It’s one thing to charge American media sources for being biased in favor of either Israelis or Palestinians (here is one example). But some commentators (like here and here) have been trying to make sense of the fact that Israel-Palestine gets more airtime than other conflicts, that the violence currently in Gaza is prompting much greater American media response, public protest, and analysis than violence in Syria, Ukraine, and northern Iraq. 

One commentator highlights the phenomenon by pointing to the fact that, last weekend, there was a higher death toll in Syria than total casualties so far in Gaza. He also cites a reporter for the Pakistani newspaper Al-Hayat who tweeted about anti-Israel protests in Pakistan but no anti-Syria protests even though Syria has 320 times the death-toll. 

This report (and this analysis) likewise show the relative lack of concern for Syria compared to Gaza, so much so that a Youtube video of Syrian children being used as human shields was largely ignored until it was re-posted with the false claim that it shows Hamas and children in Gaza.

There just seems to be something about the Israel-Palestine situation that consistently registers much more highly for the average American than other current conflicts. A former student of mine remarked that in his town people are wearing pro-Israel or pro-Palestine t-shirts like they are sports fans. 

Contrast this with the situation in northern Iraq. There are stories reporting ISIS’s order of female genital mutilation for the women of Mosel and the rape and murder of Iraqi Christians in Mosel while “the West is silent.” Why the silence?

I worry that no explanation is very flattering. Perhaps Americans are so fed up with Iraq that we simply don’t want to hear about it any more. It could also be that the idea of a persecuted Christian minority is embarrassing for some western believers for whom Christianity is a conquering force, or else is incongruous for western secularists for essentially the same reason, together with the assumption that these conflicts are only about politics and not about religion. 

Still more reasons must include the closer connection many Americans feel with Israel due to the large proportion of Israel that claims European or American ancestry. There is also a cultural connection in which western political and moral ideas such as democracy and how to wage war justly may be thought more plausibly to be expected of Israel compared to Arab nations. These last two points might help explain both opposition to Israeli policies and the prominent place that the Gaza situation has on the radar. We don’t have anti-Syria protests like we do anti-Israel protests because, according to the Al-Hayat reporter, the “only reason I can think of is Muslim killing Muslim or Arab killing Arab seems more acceptable than Israel killing Arabs.”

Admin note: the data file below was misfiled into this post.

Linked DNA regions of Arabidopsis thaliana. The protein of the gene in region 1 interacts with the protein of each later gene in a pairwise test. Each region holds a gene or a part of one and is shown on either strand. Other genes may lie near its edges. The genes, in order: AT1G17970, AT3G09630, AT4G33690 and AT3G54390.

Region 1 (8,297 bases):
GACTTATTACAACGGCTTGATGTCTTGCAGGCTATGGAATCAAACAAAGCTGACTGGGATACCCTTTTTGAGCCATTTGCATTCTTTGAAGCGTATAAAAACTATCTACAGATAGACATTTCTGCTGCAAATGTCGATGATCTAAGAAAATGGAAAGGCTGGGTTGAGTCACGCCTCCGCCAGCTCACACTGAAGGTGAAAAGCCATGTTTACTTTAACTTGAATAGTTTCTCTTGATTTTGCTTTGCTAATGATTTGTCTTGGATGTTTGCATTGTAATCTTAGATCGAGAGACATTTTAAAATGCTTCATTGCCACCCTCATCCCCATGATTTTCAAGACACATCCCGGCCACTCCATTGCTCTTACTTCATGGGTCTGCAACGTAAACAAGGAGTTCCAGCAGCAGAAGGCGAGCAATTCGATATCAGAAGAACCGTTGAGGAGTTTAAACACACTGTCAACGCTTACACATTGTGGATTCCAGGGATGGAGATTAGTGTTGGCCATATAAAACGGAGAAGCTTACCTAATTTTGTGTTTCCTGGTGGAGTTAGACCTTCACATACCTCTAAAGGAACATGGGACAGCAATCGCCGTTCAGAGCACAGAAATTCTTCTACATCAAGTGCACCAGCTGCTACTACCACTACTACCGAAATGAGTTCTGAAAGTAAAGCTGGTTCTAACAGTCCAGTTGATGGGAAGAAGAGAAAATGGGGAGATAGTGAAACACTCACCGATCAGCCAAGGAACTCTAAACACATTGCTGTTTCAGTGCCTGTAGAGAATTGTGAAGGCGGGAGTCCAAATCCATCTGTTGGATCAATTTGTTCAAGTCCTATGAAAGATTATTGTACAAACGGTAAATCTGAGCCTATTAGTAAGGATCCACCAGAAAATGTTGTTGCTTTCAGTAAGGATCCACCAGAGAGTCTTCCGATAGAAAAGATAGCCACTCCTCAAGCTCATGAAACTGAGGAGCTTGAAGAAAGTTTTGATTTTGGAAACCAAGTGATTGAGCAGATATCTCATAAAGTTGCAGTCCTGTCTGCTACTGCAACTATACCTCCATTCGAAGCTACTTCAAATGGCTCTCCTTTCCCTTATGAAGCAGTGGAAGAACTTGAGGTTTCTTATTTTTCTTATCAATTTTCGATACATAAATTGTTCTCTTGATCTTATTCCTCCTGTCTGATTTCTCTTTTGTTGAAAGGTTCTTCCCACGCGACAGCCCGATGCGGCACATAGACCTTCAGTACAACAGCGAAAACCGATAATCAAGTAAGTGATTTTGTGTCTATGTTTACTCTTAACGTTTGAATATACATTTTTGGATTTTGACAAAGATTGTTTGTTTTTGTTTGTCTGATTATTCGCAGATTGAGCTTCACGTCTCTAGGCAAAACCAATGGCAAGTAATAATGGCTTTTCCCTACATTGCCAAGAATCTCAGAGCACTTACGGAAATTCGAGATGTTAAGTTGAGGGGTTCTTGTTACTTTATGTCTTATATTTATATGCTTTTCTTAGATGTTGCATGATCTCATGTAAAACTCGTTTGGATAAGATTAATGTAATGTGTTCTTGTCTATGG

It’s of course hard to know how to account for it all, but it strikes me that there is more going on than merely a need for journalistic balance or “equal time.” We actually seem to want to hear about some things and not others. 

Friday, July 18, 2014

The Toughest Job You’ll Ever Love

By Emily Wirtz

During my short month in Costa Rica—and it was much too short—I had the most incredible experiences, made some crazy friends and met some of the most amazing people. Ultimately, one of my goals while in this beautiful country was to learn more about the peace-keeping environment for which they are known. I had the opportunity to meet and talk with David Kaufman, “Don David,” the director and founder of the Conversa program and Peace Corps member.

After receiving a Spanish degree from Ithica College, Kaufman became a dedicated member of and language instructor in the Peace Corps in the Dominican Republic. Then going on to serve as the Spanish Language Coordinator in Puerto Rico, he was inspired to create the programs in Conversa based upon the same values.

Of his time in the Corps, Kaufman was more than eager to discuss. A lot of people are reluctant to join due to an environment foreign and possibly dangerous. “You’ll get frustrated, you’ll get sick,” he
explained, “but they take care of you.” The opportunities within the Corps as Kaufman describes them are endless and open to a variety of experience and skill levels. If a program doesn’t work, it gets adjusted. “The toughest job you’ll ever love” was a life changing experience for this American tico.